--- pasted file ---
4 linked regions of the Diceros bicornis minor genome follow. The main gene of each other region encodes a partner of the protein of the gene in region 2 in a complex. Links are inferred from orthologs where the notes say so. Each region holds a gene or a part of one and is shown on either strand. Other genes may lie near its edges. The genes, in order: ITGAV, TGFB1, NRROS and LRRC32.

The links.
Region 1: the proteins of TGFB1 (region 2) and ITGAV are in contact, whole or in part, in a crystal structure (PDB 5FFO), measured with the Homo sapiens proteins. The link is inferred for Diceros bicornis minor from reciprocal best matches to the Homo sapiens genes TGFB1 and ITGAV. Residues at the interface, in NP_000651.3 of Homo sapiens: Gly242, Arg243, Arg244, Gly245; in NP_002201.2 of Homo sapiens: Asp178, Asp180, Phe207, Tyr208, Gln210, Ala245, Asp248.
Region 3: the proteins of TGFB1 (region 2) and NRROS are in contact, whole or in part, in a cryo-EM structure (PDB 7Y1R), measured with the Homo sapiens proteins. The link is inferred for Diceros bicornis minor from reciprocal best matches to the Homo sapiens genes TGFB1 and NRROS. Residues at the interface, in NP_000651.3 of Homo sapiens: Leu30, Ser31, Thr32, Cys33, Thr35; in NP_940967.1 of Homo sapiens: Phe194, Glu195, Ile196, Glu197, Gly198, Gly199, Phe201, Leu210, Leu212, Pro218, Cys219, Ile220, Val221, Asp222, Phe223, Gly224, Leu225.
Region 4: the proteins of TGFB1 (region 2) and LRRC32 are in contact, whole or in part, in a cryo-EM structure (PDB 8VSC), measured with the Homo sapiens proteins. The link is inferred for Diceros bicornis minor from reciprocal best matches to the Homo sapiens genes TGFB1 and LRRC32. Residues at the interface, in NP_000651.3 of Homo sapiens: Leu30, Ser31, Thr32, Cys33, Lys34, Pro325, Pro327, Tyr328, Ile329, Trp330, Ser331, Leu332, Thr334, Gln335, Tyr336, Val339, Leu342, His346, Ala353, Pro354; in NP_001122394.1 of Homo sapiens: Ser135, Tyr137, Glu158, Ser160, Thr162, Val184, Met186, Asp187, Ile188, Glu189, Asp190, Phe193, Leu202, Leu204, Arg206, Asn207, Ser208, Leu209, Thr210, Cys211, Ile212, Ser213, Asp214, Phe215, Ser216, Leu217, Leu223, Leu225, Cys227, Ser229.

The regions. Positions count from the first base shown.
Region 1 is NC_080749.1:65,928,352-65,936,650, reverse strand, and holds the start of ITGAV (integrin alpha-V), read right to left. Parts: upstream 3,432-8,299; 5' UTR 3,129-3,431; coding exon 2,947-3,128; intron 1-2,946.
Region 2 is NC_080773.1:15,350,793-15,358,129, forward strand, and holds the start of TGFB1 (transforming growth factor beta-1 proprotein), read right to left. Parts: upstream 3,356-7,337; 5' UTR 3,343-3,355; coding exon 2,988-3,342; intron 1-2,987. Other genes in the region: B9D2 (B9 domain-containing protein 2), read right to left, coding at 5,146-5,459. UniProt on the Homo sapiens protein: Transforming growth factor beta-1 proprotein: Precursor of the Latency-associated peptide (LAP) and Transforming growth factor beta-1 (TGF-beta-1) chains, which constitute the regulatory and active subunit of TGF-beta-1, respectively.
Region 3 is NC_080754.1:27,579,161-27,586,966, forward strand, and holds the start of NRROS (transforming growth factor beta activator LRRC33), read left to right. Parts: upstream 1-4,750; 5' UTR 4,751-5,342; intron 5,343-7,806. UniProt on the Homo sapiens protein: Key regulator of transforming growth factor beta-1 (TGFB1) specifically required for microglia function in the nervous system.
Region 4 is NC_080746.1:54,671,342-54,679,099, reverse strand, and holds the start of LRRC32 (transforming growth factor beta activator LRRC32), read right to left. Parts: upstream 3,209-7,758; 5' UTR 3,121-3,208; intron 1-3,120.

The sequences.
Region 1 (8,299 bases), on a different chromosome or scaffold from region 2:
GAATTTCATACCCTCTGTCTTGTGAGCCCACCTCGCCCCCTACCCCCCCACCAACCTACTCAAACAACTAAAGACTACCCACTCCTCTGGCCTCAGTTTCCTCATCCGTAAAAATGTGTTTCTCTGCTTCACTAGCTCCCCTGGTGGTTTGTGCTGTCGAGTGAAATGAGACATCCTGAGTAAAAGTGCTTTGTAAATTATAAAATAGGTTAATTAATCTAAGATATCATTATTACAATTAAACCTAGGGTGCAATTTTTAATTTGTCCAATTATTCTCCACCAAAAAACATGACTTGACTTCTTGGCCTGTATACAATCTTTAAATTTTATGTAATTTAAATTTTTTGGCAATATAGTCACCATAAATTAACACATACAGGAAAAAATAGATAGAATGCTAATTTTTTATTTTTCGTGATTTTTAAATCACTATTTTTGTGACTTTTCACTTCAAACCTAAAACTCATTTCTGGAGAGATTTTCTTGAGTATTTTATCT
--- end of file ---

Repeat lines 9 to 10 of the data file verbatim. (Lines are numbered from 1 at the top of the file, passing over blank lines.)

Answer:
Region 3 is NC_080754.1:27,579,161-27,586,966, forward strand, and holds the start of NRROS (transforming growth factor beta activator LRRC33), read left to right. Parts: upstream 1-4,750; 5' UTR 4,751-5,342; intron 5,343-7,806. UniProt on the Homo sapiens protein: Key regulator of transforming growth factor beta-1 (TGFB1) specifically required for microglia function in the nervous system.
Region 4 is NC_080746.1:54,671,342-54,679,099, reverse strand, and holds the start of LRRC32 (transforming growth factor beta activator LRRC32), read right to left. Parts: upstream 3,209-7,758; 5' UTR 3,121-3,208; intron 1-3,120.